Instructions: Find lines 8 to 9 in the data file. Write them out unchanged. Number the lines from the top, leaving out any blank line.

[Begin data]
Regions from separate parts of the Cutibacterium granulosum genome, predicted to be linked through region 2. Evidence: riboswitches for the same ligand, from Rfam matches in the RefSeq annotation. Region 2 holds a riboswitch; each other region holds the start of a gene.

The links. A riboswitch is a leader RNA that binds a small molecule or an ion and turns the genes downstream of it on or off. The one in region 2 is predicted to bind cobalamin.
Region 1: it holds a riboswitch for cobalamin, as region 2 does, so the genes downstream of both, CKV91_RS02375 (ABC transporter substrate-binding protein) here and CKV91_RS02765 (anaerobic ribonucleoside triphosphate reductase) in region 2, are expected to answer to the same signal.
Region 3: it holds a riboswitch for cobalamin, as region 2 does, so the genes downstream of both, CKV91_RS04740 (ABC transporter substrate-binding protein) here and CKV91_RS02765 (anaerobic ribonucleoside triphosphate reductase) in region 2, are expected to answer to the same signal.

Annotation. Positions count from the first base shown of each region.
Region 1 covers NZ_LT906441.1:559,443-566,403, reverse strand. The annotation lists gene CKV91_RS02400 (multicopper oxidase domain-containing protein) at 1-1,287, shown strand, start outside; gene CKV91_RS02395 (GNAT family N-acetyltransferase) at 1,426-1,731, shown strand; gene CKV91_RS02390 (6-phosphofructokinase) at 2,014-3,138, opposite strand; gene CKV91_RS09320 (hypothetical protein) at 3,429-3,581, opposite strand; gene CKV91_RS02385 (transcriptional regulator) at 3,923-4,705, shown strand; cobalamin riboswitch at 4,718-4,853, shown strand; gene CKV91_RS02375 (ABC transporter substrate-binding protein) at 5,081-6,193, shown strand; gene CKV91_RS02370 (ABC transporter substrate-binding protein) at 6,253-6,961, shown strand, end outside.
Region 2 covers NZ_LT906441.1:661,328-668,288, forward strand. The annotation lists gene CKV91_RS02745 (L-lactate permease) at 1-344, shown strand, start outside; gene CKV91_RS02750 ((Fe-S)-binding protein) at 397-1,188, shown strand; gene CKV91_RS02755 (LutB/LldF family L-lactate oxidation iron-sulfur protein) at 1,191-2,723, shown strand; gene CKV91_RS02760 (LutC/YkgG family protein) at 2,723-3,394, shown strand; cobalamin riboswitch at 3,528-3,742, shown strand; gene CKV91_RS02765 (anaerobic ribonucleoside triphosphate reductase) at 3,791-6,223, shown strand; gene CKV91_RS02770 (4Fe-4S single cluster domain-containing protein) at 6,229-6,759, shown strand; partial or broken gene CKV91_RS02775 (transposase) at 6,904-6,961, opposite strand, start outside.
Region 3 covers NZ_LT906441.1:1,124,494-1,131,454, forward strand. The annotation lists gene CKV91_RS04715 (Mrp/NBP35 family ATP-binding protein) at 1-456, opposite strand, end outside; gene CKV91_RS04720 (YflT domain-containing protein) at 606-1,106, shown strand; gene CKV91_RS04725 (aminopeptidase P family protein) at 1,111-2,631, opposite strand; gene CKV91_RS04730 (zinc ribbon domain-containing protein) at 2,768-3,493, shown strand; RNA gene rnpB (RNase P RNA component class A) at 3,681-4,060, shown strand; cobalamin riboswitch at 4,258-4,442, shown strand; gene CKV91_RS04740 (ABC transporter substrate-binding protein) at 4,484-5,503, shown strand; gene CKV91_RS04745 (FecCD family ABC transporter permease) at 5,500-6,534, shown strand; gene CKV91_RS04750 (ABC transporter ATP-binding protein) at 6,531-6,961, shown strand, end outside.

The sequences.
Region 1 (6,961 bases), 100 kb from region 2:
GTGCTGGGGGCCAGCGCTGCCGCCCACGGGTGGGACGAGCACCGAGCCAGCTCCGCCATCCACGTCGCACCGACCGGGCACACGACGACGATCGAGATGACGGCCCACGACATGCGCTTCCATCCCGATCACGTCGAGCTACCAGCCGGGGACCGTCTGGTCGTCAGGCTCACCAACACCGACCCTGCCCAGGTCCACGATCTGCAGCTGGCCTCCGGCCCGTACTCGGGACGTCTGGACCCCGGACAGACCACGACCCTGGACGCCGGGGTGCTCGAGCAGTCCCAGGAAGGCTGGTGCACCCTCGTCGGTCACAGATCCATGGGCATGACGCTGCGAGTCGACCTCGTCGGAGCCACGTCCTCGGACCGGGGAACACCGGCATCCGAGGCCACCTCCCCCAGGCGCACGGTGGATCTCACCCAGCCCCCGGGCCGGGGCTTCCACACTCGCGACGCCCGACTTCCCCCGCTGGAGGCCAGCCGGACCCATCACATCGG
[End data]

Region 3 covers NZ_LT906441.1:1,124,494-1,131,454, forward strand. The annotation lists gene CKV91_RS04715 (Mrp/NBP35 family ATP-binding protein) at 1-456, opposite strand, end outside; gene CKV91_RS04720 (YflT domain-containing protein) at 606-1,106, shown strand; gene CKV91_RS04725 (aminopeptidase P family protein) at 1,111-2,631, opposite strand; gene CKV91_RS04730 (zinc ribbon domain-containing protein) at 2,768-3,493, shown strand; RNA gene rnpB (RNase P RNA component class A) at 3,681-4,060, shown strand; cobalamin riboswitch at 4,258-4,442, shown strand; gene CKV91_RS04740 (ABC transporter substrate-binding protein) at 4,484-5,503, shown strand; gene CKV91_RS04745 (FecCD family ABC transporter permease) at 5,500-6,534, shown strand; gene CKV91_RS04750 (ABC transporter ATP-binding protein) at 6,531-6,961, shown strand, end outside.

The sequences.